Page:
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Comment & Response |

Assessment of Heterogeneity in Meta-analyses

David C. Hoaglin, PhD1
[+] Author Affiliations
1Department of Quantitative Health Sciences, University of Massachusetts Medical School, Worcester, Massachusetts
JAMA. 2014;312(21):2286-2287. doi:10.1001/jama.2014.14346.
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To the Editor Dr Dechartres and colleagues1 investigated the association between analytic strategy and estimates of treatment outcomes in meta-analysis. In view of the emphasis that Dechartres and colleagues1 placed on the risk of bias in selecting trials for meta-analysis, it is unfortunate that their meta-analyses relied on the method of DerSimonian and Laird.2 Evidence of its shortcomings has been accumulating for many years, and Cornell et al3 provide an accurate summary: “the most widely used method for pooling heterogeneous studies—the DerSimonian-Laird (DL) estimator—can produce biased estimates with falsely high precision.” This reliance on the DerSimonian-Laird estimator weakens the study.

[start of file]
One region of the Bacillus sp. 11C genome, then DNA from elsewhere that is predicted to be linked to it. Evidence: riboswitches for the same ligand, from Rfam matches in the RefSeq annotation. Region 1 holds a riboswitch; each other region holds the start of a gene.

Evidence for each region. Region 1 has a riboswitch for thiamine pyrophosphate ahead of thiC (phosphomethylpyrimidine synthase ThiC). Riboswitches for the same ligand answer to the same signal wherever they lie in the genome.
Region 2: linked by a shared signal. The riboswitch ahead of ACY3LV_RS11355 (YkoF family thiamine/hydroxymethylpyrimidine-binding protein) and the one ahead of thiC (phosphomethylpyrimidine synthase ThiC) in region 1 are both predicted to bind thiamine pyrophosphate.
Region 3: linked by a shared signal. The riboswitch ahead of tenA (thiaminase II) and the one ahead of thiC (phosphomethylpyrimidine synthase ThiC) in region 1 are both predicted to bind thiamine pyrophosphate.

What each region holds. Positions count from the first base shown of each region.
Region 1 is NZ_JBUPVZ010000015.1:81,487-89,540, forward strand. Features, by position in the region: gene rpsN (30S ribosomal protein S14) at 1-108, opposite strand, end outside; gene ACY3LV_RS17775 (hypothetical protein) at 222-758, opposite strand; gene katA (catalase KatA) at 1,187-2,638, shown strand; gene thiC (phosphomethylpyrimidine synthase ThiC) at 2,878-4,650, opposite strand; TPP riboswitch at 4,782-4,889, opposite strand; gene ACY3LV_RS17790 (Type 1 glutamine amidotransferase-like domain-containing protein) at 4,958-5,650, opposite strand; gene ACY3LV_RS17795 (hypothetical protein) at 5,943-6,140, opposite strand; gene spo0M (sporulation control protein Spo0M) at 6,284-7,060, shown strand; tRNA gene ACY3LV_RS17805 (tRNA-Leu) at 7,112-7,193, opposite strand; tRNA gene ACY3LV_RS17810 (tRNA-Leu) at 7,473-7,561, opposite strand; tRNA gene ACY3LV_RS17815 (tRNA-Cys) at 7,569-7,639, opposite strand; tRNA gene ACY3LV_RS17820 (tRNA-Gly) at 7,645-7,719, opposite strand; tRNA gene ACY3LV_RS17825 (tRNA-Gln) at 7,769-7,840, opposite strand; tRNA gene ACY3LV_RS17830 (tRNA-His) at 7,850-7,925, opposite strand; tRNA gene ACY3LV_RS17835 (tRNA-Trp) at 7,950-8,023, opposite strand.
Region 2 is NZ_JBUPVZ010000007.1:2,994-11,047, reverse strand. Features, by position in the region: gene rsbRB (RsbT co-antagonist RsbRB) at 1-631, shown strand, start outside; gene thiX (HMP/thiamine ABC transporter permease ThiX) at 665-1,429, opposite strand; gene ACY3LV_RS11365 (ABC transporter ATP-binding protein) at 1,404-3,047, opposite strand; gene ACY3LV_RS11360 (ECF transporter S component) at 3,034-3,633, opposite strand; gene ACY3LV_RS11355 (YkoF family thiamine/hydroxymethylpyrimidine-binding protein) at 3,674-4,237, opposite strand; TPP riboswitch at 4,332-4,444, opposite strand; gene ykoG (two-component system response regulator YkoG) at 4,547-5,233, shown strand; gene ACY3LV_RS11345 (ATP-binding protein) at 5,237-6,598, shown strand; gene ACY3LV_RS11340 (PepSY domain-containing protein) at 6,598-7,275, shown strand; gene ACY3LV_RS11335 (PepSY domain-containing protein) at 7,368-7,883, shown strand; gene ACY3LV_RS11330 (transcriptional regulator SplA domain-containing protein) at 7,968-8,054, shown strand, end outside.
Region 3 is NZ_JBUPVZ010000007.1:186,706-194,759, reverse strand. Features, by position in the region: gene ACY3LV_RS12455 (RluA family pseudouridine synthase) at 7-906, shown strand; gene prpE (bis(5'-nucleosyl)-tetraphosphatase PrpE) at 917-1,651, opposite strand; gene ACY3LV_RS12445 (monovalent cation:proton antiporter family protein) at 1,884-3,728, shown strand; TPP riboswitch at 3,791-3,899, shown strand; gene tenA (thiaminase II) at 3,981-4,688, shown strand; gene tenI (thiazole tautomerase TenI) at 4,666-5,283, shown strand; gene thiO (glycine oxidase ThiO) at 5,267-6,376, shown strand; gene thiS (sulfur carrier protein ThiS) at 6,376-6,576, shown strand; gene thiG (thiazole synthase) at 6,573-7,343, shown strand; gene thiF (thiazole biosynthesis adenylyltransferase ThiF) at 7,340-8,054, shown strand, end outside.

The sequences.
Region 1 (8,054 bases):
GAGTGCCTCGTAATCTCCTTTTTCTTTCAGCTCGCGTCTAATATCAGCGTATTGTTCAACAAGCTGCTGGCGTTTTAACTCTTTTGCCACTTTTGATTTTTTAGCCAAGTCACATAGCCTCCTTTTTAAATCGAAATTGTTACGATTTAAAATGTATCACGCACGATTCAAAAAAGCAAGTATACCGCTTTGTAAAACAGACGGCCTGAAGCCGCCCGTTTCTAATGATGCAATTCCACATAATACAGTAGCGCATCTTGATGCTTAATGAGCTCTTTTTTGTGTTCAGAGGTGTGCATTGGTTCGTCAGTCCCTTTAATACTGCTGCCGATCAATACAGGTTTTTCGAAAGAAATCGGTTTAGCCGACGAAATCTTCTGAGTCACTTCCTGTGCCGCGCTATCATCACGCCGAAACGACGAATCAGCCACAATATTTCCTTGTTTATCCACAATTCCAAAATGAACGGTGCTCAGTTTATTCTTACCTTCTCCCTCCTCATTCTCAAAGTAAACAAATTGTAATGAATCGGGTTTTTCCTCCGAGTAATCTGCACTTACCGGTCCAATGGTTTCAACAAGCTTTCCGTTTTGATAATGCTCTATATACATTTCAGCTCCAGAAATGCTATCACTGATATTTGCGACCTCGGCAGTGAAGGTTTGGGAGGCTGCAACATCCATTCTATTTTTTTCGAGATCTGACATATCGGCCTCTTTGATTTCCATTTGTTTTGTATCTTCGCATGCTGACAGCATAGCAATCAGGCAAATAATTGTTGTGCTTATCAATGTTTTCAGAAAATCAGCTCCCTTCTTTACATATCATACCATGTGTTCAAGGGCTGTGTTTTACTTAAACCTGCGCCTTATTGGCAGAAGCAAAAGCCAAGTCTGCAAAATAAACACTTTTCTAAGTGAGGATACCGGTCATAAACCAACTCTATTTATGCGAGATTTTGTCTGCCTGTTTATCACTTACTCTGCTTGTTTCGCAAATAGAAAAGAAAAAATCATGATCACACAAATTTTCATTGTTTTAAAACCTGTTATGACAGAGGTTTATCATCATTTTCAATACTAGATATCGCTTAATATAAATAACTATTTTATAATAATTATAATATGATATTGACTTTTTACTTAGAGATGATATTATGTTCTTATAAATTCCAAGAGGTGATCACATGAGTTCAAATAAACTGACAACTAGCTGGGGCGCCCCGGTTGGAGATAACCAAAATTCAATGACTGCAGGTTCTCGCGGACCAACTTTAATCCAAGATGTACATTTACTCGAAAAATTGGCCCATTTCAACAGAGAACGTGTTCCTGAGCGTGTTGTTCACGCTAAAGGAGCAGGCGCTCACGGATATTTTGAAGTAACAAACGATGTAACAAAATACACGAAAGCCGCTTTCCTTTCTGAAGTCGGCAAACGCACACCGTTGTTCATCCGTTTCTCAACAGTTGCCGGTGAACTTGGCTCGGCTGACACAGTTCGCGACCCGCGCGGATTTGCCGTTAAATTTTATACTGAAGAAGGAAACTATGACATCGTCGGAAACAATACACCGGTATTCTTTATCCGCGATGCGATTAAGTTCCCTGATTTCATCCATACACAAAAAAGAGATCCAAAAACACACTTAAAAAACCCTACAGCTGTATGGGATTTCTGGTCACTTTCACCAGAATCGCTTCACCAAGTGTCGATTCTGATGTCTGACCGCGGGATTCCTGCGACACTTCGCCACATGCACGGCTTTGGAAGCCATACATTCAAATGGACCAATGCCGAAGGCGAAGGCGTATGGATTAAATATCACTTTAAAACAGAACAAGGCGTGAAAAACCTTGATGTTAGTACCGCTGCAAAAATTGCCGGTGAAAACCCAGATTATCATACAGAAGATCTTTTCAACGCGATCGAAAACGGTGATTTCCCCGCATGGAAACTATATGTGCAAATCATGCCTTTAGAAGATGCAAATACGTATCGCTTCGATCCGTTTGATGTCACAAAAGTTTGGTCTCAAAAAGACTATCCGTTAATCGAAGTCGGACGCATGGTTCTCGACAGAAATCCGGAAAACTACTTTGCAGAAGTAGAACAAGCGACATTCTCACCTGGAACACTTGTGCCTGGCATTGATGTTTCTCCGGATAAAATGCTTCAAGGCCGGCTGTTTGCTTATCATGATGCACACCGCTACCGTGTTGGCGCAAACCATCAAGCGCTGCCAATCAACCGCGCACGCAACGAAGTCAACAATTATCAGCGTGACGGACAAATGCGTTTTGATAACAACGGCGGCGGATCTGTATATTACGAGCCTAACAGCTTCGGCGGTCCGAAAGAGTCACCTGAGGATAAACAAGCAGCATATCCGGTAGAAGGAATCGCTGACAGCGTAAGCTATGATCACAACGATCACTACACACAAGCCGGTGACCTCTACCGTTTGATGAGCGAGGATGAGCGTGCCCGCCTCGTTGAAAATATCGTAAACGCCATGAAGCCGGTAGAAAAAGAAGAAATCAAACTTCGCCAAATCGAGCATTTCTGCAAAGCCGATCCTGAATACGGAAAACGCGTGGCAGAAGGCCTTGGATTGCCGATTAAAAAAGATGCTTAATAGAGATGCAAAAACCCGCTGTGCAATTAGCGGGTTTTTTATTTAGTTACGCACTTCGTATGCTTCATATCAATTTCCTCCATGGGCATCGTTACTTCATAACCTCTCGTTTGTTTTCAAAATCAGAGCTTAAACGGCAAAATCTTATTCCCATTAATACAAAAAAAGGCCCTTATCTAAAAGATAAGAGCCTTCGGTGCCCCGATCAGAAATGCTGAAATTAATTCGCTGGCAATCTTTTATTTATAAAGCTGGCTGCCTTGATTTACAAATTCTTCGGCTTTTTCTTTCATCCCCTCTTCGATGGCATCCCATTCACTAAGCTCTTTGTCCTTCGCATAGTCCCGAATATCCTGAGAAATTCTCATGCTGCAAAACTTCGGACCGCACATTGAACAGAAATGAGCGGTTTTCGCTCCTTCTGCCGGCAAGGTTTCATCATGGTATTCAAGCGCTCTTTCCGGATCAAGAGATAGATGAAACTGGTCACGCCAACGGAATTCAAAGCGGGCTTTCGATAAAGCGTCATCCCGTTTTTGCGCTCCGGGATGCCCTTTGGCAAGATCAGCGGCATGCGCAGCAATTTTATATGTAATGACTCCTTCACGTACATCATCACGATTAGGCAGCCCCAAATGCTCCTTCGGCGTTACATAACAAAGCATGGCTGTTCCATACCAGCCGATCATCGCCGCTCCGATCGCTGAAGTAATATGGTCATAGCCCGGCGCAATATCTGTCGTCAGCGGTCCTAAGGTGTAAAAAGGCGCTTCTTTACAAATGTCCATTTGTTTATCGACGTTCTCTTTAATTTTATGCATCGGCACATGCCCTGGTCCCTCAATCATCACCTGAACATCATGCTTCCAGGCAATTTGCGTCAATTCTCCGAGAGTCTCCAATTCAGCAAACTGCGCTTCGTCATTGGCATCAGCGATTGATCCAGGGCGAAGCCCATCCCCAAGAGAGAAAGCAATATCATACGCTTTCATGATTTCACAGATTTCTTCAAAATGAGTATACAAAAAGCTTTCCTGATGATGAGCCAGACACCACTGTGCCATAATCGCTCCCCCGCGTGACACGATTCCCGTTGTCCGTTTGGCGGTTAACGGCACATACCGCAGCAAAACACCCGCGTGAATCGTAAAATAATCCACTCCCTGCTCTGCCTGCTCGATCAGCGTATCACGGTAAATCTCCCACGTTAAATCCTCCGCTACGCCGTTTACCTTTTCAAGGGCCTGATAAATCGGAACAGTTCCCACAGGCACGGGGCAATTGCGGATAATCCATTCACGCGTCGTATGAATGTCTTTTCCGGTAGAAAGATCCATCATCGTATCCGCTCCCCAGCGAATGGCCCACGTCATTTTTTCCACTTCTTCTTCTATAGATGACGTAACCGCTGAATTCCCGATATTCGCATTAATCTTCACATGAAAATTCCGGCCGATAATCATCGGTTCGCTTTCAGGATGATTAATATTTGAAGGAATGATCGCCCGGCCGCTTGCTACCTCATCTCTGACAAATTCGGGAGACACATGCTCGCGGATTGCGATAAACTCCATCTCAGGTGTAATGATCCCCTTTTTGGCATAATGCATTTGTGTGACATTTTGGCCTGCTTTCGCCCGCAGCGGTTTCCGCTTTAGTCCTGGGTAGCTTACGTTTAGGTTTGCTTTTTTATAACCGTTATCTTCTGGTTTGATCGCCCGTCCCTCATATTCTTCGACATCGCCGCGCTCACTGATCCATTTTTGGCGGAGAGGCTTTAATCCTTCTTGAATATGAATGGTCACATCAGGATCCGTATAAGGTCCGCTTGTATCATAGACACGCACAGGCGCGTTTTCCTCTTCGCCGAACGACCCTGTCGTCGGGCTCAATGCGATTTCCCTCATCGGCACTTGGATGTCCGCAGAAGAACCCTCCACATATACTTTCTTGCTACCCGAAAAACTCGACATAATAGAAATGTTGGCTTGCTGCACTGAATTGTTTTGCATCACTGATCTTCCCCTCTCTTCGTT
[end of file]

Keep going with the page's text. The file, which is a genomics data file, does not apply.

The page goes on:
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December 3, 2014
Agnes Dechartres, MD, PhD; Ludovic Trinquart, PhD; Philippe Ravaud, MD, PhD
1Centre de Recherche Epidémiologie et Statistique, Paris, France
2Mailman School of Public Health, Columbia University, New York, New York
JAMA. 2014;312(21):2287. doi:10.1001/jama.2014.14349.
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